As a more optimistic perception of human nature, the scientific view had a profound influence on social and political thought.

AMERICAN CULTURE: NATURAL RIGHTS PHILOSOPHY The American founding fathers advocated a 'natural rights philosophy'. They envisioned a humane and democratic society which could be attained through a rational scientific understanding of human nature. They incorporated into the American Constitution their belief in the individual's 'inalienable God-given rights'. In addition, each individual was expected to obey the authority of strict codes of civil law, ethical standards and social mores. Each individual was to have the moral responsibility for restraining and controlling their own naturally evil impulses. Those who were unable to do so were to be punished. It was believed that the suppression of the evil forces constituted 'virtue' and that virtuous people suppress their inherently evil nature. Those individuals who could abide by the codes of ethical behavior were considered to be moral and had the right to teach the moral life.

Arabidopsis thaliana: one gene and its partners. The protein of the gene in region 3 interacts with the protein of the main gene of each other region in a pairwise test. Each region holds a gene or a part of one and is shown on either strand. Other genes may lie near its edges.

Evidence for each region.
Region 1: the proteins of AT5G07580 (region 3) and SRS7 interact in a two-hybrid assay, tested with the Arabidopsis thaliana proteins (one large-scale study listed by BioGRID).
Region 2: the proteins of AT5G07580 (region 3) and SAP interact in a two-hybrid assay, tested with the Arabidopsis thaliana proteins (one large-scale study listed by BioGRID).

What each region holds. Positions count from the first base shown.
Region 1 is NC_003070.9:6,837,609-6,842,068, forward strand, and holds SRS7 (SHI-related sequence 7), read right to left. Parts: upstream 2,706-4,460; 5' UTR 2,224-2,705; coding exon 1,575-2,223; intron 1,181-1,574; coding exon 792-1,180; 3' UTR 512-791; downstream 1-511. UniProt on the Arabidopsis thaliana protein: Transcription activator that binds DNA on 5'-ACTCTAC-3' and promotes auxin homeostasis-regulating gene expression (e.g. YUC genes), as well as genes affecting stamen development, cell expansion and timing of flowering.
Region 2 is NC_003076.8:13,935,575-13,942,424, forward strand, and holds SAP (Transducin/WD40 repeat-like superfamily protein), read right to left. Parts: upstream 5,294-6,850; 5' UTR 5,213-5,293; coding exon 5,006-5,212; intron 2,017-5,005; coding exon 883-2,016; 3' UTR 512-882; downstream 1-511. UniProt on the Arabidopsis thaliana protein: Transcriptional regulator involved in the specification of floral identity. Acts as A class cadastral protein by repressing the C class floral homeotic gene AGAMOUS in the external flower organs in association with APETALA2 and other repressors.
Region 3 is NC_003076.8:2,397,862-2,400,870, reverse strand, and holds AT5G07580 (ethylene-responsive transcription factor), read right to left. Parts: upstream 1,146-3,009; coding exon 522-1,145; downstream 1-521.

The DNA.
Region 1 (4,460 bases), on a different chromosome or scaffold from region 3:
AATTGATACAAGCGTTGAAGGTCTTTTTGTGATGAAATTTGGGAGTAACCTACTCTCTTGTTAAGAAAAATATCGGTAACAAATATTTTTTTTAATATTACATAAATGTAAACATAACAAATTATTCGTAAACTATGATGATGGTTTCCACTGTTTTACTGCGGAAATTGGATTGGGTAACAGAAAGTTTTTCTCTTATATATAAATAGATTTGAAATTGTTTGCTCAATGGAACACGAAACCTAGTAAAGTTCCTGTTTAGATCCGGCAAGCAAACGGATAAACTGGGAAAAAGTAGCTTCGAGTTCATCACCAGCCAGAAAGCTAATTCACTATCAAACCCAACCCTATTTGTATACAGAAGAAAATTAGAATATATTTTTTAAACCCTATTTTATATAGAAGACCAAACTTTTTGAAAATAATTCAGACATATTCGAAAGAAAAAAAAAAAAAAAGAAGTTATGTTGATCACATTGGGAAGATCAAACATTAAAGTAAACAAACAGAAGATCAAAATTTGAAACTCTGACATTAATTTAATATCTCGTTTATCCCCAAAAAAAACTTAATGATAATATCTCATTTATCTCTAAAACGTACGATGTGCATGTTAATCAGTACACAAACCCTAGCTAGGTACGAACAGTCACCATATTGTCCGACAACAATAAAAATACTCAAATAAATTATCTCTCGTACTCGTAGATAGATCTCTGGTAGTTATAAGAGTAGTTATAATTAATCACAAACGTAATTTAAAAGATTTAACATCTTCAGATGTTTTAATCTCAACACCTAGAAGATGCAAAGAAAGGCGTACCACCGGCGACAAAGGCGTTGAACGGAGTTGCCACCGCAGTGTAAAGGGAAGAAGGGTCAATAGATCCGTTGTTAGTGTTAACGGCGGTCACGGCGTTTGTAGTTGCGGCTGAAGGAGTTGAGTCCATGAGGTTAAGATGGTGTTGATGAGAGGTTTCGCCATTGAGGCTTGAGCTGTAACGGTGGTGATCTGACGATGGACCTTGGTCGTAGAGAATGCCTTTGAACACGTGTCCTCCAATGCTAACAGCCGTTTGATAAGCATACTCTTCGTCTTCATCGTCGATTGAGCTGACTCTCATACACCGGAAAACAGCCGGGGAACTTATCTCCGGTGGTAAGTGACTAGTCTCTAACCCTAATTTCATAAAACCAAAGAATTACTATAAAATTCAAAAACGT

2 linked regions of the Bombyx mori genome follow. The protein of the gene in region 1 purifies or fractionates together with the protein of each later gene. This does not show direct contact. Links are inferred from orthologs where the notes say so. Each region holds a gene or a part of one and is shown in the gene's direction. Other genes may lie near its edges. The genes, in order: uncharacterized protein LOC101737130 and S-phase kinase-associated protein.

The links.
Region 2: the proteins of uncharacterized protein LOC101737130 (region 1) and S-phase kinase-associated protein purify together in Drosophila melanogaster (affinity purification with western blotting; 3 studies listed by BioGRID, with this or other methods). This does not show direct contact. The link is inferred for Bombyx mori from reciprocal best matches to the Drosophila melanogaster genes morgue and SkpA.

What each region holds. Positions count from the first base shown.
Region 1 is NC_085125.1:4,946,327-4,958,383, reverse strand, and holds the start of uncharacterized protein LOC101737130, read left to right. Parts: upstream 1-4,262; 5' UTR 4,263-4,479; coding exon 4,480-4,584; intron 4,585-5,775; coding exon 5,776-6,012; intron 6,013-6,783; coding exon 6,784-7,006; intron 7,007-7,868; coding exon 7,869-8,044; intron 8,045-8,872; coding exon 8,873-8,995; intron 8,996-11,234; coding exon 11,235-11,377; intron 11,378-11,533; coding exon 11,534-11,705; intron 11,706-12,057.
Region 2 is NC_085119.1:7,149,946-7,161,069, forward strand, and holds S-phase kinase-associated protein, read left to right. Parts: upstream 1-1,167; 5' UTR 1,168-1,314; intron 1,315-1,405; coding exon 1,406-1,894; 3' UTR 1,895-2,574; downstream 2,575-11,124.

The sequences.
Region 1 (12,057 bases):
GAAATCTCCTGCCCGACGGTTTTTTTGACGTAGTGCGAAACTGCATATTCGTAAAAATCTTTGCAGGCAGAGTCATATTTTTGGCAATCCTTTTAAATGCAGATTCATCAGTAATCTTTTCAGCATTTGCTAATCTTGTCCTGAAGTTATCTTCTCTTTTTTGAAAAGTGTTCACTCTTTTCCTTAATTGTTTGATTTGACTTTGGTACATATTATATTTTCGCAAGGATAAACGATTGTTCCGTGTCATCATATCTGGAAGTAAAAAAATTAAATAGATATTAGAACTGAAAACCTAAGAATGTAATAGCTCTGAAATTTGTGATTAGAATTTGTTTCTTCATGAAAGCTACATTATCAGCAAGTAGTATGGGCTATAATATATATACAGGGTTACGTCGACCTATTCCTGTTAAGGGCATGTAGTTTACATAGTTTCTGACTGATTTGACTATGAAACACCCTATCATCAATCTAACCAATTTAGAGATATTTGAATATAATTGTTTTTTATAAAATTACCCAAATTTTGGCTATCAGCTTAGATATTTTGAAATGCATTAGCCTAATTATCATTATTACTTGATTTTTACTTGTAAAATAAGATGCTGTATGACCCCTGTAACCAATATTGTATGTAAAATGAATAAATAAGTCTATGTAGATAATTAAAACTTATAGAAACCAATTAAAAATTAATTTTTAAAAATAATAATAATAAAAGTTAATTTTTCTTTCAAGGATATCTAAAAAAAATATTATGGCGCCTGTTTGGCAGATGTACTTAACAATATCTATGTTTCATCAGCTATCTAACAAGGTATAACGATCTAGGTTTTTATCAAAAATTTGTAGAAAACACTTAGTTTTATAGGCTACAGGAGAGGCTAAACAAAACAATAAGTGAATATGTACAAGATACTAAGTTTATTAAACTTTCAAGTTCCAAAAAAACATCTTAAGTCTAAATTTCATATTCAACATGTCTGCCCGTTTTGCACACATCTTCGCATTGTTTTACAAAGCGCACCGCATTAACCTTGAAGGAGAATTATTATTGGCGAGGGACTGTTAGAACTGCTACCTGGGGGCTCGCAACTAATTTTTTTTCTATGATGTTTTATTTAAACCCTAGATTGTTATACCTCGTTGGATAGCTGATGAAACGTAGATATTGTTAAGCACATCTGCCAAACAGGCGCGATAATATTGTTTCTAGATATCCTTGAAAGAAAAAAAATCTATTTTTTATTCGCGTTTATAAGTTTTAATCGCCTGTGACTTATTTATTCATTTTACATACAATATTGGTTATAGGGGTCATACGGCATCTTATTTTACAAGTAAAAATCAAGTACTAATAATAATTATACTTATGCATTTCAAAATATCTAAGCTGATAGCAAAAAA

The characteristic mistrust of human nature forms the basis of the moralistic attitude towards human problems.

IMPLICATIONS FOR EDUCATION The belief in the innate evil of human nature is the basic premise of moral education in the traditional paradigm. Education is considered necessary for the teaching of knowledge of 'morals' i.e. 'morality'.

The mistrust of human nature has placed severe limitations on the faith in human growth and the human potential. Perceived in this context, social problems cannot be resolved.